New process immediately relaxes documentation standards for both tenants & landlords
√ Over 1,000 dedicated staff & 350 volunteers will help clear pending cases
Gov. Andrew Cuomo on Monday announced a new “streamlined” application process for New York's rent relief program to help eliminate potential barriers for eligible New Yorkers to receive funding. The new process immediately relaxes documentation standards for both tenants and landlords and implements a process for submission of arrears documentation for multitenant landlords effective tomorrow, July 27. With these new processes in place, the New York State Office of Temporary and Disability Assistance will be able to establish a number of viable applications out of the total of over 150,000 submitted by Aug. 7.
Additionally, the contracted vendor working with the state on the rent relief program now has over 1,000 staff dedicated to this effort and will be onboarding additional accounting experts. The NYS Office of Temporary and Disability Assistance will also onboard a minimum of 350 state staff volunteers from other agencies starting today to clear the pending 4,828 cases reviewed and verified applications for payment by Aug. 3. By Aug. 31, OTDA will be current with payment for all pending, verified applications.
"The COVID pandemic has taken a tremendous toll on New Yorkers all across the state, and they need rental assistance now," Cuomo said. "The $2.7 billion rental assistance program is already providing funding to some of our most vulnerable residents who were prioritized during the first 30 days of the application process, and now we must focus on delivering funds to the remaining applicants. To streamline this process, I've directed OTDA to work with their vendor to disburse payments as quickly and efficiently as possible we can deliver billions of dollars in rental assistance to New Yorkers who have been struggling to pay rent due to no fault of their own."
New York state's rental assistance program makes up to $2.7 billion in emergency rental assistance available for New Yorkers impacted by the COVID-19 pandemic. The program assists households behind on their rent and that have experienced financial hardship, that are at risk of homelessness or housing instability, and that earn at or below 80% of area median income. Administered by the state Office of Temporary and Disability Assistance, the New York State Emergency Rental Assistance Program provides assistance with up to 12 months of past-due rent, three months of prospective rental assistance and 12 months of utility arrears payments to eligible New Yorkers, regardless of immigration status. The program is expected to serve between 170,000 and 200,000 households.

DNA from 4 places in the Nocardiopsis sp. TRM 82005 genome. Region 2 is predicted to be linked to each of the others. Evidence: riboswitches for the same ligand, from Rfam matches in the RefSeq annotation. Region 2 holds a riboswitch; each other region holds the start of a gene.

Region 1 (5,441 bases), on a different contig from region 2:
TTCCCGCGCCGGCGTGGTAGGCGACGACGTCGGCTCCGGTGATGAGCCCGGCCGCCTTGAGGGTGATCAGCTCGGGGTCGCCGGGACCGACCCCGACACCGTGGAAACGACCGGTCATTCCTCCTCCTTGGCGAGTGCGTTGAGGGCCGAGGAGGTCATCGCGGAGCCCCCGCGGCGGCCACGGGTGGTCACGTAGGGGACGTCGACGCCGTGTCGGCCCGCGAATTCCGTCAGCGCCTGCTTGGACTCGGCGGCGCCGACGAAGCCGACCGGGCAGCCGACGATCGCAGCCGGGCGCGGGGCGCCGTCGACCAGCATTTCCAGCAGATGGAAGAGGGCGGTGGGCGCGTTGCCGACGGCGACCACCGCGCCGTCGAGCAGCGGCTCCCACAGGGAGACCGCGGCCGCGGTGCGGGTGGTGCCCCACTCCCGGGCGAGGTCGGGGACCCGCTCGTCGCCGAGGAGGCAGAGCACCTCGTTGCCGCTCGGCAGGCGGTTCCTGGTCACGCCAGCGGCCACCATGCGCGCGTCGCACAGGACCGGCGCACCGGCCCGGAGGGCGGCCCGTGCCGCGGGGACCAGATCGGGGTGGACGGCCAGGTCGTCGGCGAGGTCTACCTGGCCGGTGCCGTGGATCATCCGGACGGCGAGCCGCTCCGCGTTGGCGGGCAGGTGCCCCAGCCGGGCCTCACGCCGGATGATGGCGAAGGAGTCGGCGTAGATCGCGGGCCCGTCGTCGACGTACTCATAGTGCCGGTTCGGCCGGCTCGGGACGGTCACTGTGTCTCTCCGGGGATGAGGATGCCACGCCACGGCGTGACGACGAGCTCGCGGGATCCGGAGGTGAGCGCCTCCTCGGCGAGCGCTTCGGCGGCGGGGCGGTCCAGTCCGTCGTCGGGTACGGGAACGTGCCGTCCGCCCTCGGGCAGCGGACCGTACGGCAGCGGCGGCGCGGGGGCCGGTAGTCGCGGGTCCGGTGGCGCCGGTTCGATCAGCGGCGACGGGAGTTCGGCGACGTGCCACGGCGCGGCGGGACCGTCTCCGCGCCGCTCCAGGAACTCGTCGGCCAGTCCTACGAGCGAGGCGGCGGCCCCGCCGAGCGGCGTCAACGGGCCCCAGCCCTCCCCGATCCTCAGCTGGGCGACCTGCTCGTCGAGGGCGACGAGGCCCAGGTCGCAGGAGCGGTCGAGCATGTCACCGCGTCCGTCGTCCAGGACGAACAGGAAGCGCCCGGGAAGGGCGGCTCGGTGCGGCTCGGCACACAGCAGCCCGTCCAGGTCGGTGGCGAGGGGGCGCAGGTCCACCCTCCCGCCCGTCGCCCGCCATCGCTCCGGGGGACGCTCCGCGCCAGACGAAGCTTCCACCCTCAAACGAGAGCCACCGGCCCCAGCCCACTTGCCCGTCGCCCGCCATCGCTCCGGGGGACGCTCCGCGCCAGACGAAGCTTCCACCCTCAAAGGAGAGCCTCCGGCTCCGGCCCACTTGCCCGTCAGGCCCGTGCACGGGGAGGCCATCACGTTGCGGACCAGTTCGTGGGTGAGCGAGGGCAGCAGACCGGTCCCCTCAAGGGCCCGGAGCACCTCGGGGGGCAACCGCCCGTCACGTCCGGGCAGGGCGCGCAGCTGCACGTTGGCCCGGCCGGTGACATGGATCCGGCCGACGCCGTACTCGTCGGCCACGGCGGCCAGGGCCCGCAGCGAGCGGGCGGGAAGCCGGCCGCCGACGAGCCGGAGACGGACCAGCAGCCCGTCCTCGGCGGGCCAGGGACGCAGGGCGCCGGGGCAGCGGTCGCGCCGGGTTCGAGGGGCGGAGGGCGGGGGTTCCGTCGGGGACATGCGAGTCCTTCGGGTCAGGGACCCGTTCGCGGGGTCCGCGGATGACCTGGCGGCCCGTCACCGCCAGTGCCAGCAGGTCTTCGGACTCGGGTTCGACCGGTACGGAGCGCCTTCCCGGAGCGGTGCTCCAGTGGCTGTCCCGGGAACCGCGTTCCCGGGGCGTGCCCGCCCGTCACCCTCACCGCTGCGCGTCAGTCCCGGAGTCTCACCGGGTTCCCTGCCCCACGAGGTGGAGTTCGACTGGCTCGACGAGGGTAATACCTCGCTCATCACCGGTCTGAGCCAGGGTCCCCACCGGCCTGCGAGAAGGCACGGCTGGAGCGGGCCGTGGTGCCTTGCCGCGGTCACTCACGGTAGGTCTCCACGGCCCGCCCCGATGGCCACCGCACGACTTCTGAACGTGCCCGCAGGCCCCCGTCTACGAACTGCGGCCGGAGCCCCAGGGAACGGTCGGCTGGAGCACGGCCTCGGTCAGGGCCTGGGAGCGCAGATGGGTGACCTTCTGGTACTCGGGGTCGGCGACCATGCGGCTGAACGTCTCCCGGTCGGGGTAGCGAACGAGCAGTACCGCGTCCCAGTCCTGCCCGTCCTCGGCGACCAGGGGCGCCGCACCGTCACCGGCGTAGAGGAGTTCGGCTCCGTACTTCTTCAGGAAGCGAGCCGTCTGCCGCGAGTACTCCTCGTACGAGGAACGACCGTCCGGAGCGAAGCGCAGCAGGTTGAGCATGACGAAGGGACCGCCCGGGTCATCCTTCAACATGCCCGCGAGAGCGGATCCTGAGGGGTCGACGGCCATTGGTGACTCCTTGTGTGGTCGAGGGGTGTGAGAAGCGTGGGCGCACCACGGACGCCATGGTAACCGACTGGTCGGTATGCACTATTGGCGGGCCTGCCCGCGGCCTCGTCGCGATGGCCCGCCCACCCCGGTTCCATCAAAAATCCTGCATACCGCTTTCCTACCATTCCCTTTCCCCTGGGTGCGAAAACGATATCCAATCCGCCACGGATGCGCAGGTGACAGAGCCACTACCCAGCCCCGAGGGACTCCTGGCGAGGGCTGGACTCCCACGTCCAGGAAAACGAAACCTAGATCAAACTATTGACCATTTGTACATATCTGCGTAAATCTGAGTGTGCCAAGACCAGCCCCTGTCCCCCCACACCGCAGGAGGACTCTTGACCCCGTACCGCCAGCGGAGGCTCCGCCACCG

In addition to fiscal relief, ERAP provides significant tenant protections. In order to receive assistance, the landlord must agree to waive any late fees due on past-due rent; and not increase the tenant's monthly rent or evict them for one year, except in limited circumstances.
The program is funded by $2.6 billion in federal resources and $100 million of state funding and is structured to help the state and the local governments that received funds directly from the federal government to collaborate and coordinate their efforts, thereby leveraging resources, gaining efficiencies and preventing fraud.
A press release stated, “OTDA has organized an unprecedented effort to establish partnerships with local governments across the state to ensure that community-based organizations will provide outreach and direct application assistance in multiple languages to potential recipients. This effort mobilizes substantial resources in order to ensure tenants from all across the state are aware of ERAP and able to apply.
“In addition, the agency is undertaking fraud prevention efforts to identify unreported income and to prevent duplicate rental payments.”
Seven communities that received funding for emergency rental assistance directly from the federal government opted to administer their own programs. Residents of the City of Rochester and Monroe County, the City of Yonkers, Onondaga County and the towns of Hempstead, Islip and Oyster Bay must apply with their local programs for emergency rental assistance and are ineligible for assistance from the state-administered Emergency Rental Assistance Program. The $2.7 billion program includes the $168 million provided directly to these localities.